Professor Kami Chavis to discuss disparities in policing at Convening of the Consortium for Risk-Based Firearm Policy

Photo of Professor Kami Chavis

Criminal Justice Program Director and Professor Kami Chavis, Associate Dean for Research and Public Engagement

Professor Kami Chavis, director of the law school’s Criminal Justice Program, will be among the presenters on Feb. 6, 2017, at the Convening of the Consortium for Risk-Based Firearm Policy in Washington, D.C.


“My presentation will discuss disparities in policing and how bias in policing, charging and sentencing may adversely impact the rights of racial minorities,” Professor Chavis explains. “There are currently many conversations about the criminal justice reforms to reduce these disparities and to reduce the collateral consequences associated with criminal convictions, one of which is the restoration of the ability to own or carry a firearm.

“Many states are making it easier to restore the rights of felons, but I advocate doing so pursuant to risk-based assessments. Restoration of rights after incarceration must also include an informed discussion about the restoration of gun rights.  Simply put,  restoring the panoply of rights for non-violent offenders is important, but when discussing gun restoration rights, we must look more closely at individuals who have committed violent crimes or who have used firearms in the commission of a crime.”

In 2015, Professor Chavis was appointed as a Senior Academic Fellow at the Joint Center for Political And Economic Studies. She has substantial practice experience and writes and teaches in areas related to criminal law, criminal procedure and criminal justice reform.  After receiving her J.D. from Harvard Law School, she worked as an associate at private law firms in Washington, D.C., where she participated in various aspects of civil litigation, white-collar criminal defense, and internal investigations. In 2003, she became an Assistant United States Attorney for the District of Columbia, involving her in a wide range of criminal prosecutions and in arguing and briefing appeals before the District of Columbia Court of Appeals. Professor Chavis frequently makes presentations on law-enforcement issues and is a  leader in the field of police accountability. Her articles have appeared in the American Criminial Law Review, the Ohio State Journal of Criminal Law, The Journal of Criminal Law and Criminology,  the University of Alabama Law Review, and the Catholic University Law Review, and other legal journals. Her research focuses on using Cooperative Federalism principles and stakeholder participation to implement sustainable reforms in the criminal justice system.  She writes in the areas of police and prosecutorial accountability, federal hate crimes legislation and enforcement, and racial profiling. She was elected to the American Law Institute in 2012.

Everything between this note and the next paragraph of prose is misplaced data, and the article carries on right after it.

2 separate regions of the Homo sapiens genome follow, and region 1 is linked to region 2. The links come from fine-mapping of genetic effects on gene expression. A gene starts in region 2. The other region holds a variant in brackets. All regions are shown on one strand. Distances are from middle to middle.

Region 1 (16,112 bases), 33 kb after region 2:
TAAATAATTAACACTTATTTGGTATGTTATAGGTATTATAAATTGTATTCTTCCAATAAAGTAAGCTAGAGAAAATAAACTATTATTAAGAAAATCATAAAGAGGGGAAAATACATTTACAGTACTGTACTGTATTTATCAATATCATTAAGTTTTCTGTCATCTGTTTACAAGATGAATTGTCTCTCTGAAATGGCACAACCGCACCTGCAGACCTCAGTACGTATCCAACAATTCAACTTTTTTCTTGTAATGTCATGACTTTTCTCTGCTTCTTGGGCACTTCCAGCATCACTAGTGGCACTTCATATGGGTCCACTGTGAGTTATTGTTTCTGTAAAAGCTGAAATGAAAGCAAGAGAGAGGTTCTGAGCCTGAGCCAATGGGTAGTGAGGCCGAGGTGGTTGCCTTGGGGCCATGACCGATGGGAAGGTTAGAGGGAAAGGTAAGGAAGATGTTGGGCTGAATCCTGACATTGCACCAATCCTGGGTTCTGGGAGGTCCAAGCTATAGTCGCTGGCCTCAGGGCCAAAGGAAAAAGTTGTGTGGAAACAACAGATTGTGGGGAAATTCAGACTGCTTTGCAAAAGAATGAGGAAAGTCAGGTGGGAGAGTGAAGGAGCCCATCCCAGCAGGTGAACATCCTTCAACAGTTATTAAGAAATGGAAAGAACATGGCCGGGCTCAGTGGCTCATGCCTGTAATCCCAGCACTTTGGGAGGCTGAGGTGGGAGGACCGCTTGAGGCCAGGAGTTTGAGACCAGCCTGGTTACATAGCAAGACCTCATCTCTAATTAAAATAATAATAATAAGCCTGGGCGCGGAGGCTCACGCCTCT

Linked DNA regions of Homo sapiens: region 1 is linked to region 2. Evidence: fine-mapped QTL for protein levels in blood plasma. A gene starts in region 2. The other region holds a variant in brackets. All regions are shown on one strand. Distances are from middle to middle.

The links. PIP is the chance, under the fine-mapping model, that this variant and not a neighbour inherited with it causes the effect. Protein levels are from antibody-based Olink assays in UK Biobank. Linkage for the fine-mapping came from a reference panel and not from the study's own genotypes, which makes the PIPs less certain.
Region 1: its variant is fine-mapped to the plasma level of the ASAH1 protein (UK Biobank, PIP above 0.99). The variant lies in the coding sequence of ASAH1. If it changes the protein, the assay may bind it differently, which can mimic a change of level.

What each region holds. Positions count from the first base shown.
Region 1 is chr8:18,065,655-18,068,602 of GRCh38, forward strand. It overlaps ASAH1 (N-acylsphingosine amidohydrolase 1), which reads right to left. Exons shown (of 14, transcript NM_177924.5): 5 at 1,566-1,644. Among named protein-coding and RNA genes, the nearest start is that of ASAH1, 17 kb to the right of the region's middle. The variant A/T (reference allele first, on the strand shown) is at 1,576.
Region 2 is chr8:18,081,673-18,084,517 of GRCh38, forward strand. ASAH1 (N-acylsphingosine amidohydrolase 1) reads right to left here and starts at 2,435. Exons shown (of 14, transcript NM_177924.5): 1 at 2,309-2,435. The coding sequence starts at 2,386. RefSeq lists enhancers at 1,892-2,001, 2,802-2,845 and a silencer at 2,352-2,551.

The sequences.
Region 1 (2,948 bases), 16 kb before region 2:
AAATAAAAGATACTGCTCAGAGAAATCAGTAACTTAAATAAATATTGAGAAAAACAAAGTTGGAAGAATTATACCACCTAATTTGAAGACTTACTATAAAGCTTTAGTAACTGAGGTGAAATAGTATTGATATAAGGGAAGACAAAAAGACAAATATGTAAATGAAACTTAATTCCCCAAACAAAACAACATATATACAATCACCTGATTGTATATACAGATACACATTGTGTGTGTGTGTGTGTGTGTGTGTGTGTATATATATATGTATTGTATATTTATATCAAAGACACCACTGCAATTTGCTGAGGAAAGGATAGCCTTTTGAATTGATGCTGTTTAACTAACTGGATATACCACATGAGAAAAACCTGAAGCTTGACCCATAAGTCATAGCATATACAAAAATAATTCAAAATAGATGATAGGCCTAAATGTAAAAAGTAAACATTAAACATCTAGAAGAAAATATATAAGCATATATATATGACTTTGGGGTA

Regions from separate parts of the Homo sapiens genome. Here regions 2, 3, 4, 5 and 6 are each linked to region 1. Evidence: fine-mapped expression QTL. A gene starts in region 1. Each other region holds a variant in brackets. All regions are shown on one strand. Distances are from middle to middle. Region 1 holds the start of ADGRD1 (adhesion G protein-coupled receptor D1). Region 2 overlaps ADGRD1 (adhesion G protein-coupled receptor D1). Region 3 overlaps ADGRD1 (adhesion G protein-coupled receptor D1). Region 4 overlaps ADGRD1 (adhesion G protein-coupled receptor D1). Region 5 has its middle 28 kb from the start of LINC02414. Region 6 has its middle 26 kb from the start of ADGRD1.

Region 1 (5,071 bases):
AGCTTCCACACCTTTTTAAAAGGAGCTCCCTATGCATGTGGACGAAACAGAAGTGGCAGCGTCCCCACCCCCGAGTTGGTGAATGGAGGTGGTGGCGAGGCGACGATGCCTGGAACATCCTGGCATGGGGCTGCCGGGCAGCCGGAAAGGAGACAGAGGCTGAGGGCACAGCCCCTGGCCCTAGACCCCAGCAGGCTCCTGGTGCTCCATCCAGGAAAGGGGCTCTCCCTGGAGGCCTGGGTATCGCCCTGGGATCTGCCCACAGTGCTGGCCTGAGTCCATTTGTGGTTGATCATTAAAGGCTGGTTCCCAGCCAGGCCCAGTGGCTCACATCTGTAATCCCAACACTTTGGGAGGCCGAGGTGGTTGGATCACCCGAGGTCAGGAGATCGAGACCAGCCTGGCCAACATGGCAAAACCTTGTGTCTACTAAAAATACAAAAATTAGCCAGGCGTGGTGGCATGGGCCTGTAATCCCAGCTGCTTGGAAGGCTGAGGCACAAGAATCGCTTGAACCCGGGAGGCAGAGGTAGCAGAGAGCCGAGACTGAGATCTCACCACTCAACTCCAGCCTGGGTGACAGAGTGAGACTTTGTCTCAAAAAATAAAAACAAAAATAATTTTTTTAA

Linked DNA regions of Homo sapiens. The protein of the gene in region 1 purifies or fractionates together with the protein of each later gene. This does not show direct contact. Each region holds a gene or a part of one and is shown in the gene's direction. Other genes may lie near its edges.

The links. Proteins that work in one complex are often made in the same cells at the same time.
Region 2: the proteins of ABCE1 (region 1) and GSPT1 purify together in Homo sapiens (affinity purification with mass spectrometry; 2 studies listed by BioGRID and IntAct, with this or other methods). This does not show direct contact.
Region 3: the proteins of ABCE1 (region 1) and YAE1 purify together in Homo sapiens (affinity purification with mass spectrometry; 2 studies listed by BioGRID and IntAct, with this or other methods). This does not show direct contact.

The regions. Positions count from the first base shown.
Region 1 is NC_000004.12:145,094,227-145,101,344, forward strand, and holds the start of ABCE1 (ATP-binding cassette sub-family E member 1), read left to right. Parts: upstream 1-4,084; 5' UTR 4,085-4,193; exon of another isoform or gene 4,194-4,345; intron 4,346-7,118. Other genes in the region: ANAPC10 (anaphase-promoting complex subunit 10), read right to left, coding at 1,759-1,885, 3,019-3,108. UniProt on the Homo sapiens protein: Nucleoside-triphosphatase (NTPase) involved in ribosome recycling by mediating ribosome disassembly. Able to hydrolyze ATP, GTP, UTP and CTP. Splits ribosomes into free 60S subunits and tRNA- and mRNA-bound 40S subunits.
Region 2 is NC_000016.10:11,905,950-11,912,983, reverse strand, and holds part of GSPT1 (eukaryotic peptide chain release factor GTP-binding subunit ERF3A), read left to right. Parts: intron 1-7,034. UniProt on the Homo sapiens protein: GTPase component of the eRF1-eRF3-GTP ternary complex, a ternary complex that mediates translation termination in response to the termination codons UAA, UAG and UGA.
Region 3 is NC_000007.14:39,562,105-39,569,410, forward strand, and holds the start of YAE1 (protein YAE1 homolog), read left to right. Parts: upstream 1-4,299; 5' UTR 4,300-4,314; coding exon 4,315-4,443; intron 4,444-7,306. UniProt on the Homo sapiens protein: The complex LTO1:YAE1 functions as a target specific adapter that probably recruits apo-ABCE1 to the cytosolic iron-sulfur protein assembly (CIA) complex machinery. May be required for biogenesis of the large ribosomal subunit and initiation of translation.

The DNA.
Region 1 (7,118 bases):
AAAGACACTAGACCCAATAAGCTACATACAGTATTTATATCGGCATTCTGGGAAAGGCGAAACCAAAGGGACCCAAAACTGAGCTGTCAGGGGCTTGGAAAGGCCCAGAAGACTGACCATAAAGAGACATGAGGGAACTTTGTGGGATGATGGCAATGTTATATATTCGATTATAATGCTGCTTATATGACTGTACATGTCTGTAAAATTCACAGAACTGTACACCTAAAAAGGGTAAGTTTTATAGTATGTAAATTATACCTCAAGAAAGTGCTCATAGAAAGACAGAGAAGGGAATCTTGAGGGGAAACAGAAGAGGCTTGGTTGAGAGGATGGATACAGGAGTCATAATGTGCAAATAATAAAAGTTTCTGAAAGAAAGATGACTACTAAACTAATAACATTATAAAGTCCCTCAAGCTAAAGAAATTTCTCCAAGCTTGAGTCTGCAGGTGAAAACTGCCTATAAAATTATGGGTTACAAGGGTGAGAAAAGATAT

She is a frequent contributor to national and international media outlets and has appeared on CNN, CTV, and NPR.  She has written for the New York Times and the Huffington Post, and has been quoted in the Wall Street Journal, BBC News, U.S. News and World Report,  International Business Times, Deutsche Welle, and other outlets regarding police accountability and the structural reform of law enforcement agencies.